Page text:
Indian expatriate Meher Fatma decided to use King's Day – probably the most Dutch day of the year – to teach her daughter about an important custom in her home country. Here's how she got on.
A Carnival on the Canal
Party boats jam-pack the picturesque canals and the city bursts with orange-pride, it’s a celebration of royal proportions. The streets on King’s Day heave with foot traffic as curious buyers and optimistic sellers cram together. Everything under the sun is on offer. We snap up a spot along the street and participate in this open-for-all flea market. For the last two years, King’s Day has helped us counter the raw consumerism that grips our family on other holidays.
As newcomers, my husband and I try to embrace the holidays of our host country and we decided to make King’s Day more meaningful to us. Bringing up our child away from home, we wanted her to reconnect with her roots as she participated in the festivities. Growing up in a small town tucked in the eastern belt of India, I was raised with a strong culture of giving back to the community. Most of our festivals demand a customary deed of charity and sharing with others less fortunate. It has been an important part of our childhood and our parents always taught us to look out for others who could use a little help from us – and where we grew up there were plenty who could.
Missing our festivals back home, we launched a little project to help our daughter understand the basics of charity and recognise her relative privilege. The vrijmarkt on King’s Day has since served us with a perfect platform. The idea is simple: we put up a stall with items our child has outgrown and the money we raise through the sales goes towards a charitable cause.
A Shaky Start
In the first year, executing this plan was more challenging that we’d hoped. We began explaining to our then four-year-old that not everyone has money to walk into a store and buy something they like. She suggested they use plastic cards.
We encouraged her to review the clutter piled up in her room and see how many toys she hadn’t played with in over a year. She instantly hated the idea of parting with any. We gently prodded her about the soft baby shoes that were loosely hanging on the feet of a plush Minion toy. She responded with a firm “No”. The Minion couldn’t stay barefoot, pink pumps on his feet were a must!
We realised how miserably we were failing to turn our daughter into a mini-philanthropist. She felt that she was being punished and that was obviously not the goal. After some talking, she finally agreed to part with some of her toys and let go of her old shoes.
The Big Day
We started early on King’s Day and settled in an empty spot by the canal bridge in the busy neighborhood of Oud Zuid. Buyers poured in quickly to our makeshift stall. Her very first sale was for 12 euro, when a very eager mum happily picked up five pairs of shoes and a wooden toy kettle. My daughter took the money from the customer and we helped her change the cash.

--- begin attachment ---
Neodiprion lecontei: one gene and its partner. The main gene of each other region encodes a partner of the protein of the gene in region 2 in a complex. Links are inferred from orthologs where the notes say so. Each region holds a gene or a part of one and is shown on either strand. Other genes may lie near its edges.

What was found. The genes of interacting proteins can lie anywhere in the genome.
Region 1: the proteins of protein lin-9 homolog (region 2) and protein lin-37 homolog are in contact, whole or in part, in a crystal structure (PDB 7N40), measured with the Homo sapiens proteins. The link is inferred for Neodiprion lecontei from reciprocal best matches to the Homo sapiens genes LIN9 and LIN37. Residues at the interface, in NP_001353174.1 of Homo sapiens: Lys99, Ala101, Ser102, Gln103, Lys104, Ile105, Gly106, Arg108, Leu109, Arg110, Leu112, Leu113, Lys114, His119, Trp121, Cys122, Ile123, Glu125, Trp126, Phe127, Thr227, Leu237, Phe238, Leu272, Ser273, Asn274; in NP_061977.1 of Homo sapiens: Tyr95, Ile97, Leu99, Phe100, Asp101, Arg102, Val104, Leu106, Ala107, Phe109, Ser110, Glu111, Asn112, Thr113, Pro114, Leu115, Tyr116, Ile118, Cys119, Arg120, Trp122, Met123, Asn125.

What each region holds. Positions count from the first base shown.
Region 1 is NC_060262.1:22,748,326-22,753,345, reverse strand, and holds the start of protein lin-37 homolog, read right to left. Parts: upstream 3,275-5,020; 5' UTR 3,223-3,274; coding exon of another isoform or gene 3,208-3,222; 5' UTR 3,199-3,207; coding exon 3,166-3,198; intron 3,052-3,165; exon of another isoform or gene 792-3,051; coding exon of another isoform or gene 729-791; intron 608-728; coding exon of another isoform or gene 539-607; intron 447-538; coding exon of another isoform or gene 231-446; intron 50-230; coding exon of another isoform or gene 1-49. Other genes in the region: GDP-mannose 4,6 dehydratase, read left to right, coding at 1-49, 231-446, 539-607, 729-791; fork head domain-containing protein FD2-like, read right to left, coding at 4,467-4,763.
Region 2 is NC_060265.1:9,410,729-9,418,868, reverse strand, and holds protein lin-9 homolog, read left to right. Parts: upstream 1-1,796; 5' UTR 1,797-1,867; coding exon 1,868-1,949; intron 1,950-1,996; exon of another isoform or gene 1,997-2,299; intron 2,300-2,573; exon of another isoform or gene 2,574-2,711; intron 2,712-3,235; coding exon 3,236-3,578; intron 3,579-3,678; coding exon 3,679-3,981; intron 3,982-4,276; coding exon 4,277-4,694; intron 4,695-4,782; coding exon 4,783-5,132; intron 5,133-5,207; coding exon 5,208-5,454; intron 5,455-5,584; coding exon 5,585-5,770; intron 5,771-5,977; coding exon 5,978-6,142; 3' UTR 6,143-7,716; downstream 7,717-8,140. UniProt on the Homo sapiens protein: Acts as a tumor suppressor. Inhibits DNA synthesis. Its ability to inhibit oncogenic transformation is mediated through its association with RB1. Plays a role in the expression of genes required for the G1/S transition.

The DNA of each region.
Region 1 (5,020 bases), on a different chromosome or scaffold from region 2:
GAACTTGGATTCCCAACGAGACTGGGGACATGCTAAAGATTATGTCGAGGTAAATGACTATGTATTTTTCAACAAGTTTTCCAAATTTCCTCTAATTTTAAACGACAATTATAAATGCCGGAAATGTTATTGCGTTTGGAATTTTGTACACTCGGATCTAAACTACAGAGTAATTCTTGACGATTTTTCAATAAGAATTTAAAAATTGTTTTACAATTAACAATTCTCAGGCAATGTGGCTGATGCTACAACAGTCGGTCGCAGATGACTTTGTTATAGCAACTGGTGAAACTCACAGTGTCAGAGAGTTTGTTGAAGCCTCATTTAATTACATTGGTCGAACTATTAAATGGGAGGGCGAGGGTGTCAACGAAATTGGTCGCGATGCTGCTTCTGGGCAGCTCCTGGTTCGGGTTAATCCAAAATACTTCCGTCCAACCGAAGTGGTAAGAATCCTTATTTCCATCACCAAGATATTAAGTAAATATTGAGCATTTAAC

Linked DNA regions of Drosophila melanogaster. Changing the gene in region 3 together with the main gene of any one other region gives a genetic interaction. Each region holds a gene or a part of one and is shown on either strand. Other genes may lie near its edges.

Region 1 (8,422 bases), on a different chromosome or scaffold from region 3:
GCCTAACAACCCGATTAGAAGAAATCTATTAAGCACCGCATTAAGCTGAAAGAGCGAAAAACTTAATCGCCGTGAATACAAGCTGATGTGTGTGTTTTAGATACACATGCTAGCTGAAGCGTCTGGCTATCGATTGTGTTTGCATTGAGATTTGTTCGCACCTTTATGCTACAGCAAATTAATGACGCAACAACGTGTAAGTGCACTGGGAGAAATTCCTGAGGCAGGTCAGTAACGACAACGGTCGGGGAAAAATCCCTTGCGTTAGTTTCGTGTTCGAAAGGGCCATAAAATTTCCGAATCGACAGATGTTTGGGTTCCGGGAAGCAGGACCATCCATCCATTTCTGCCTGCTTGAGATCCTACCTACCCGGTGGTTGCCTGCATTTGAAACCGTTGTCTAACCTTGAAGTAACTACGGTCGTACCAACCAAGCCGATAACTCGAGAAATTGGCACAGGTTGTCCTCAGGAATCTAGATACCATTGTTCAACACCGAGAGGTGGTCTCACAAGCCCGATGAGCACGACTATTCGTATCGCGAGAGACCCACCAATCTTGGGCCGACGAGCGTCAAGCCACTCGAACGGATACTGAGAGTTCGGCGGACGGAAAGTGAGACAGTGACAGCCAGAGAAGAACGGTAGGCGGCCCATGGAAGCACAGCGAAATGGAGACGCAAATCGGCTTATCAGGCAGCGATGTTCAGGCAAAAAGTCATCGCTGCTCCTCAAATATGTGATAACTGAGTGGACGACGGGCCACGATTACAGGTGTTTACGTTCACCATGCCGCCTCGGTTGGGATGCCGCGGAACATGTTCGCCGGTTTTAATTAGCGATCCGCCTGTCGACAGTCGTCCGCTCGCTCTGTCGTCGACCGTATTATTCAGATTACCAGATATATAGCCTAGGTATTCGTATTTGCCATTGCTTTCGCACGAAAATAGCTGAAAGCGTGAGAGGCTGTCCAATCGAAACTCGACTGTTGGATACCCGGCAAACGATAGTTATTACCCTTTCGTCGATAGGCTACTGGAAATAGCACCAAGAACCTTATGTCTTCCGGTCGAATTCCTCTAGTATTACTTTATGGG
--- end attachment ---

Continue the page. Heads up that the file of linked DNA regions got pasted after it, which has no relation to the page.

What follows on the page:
Next, a friend dropped in and generously offered a coin towards her charity. Our daughter instinctively picked up a pair of pretty ballerinas and offered it in exchange for the coin. She was finally picking up bits of the business. Understanding how money works was a new lesson for her, and a big bonus in our scheme of things.
In three hours we raised an impressive 40 euros. We decided to send the amount to her grandfather in India who actively supports education for many underprivileged children. Euros convert to a lot more in Indian Rupees.
An Important Lesson and a Link with Home
Her grandmother called us the next week to tell her how happy some kids were when they received new sets of books to read, all because she was willing to let go of something that she could easily do without. She was delighted and was finally beginning to see a sense of purpose in parting with her unnecessary possessions.
So much was her excitement that next year she was willing to sell off a new play tent that I had so handsomely paid for – no, I wasn’t ready for it! But this time, we went more prepared on King's Day. We wheeled out our bakfiets and our enthusiastic little girl filled the three-wheeler with boxes of puzzles, talking dinosaurs, and finger puppets, hoping to sell them all.
We have found our own little custom to celebrate this royal holiday. It’s our attempt to create a healthy balance between need and possession for our child. Raising a child abroad, who gets rewarded with gifts every time family or friends visit – an easy compensation for missed birthdays and holidays that were celebrated through video calls – it is easy to lose sight of what truly matters. Starting early with charity will probably help her become a compassionate adult. And, if nothing else works, it’s a great way to kick-start spring cleaning.
Our Tips for a Successful Stall
- Start early as it brings in more serious buyers to the stall.
- Carry some disposable bags to hand out the goods.
- 2-3 hours is a decent time to engage a child at the stall and keep them interested.
- Keep plenty of small change and be prepared for buyers who will haggle for something that is priced as low as 1 euro.
- Bring along some water and warm jackets and be prepared for Amsterdam’s famously unpredictable weather.
- Take your bike, especially if you don’t have a marked spot for the stall. Finding a parking spot for the car will be tough.
Meher Fatma is a full-time mom and a freelance writer. Passionate about DIY projects, she loves putting her crafty ideas to use at Button Balloons, an online party shop that she co-owns.
photo credit: Header - Flickr. Other image - Meher Fatma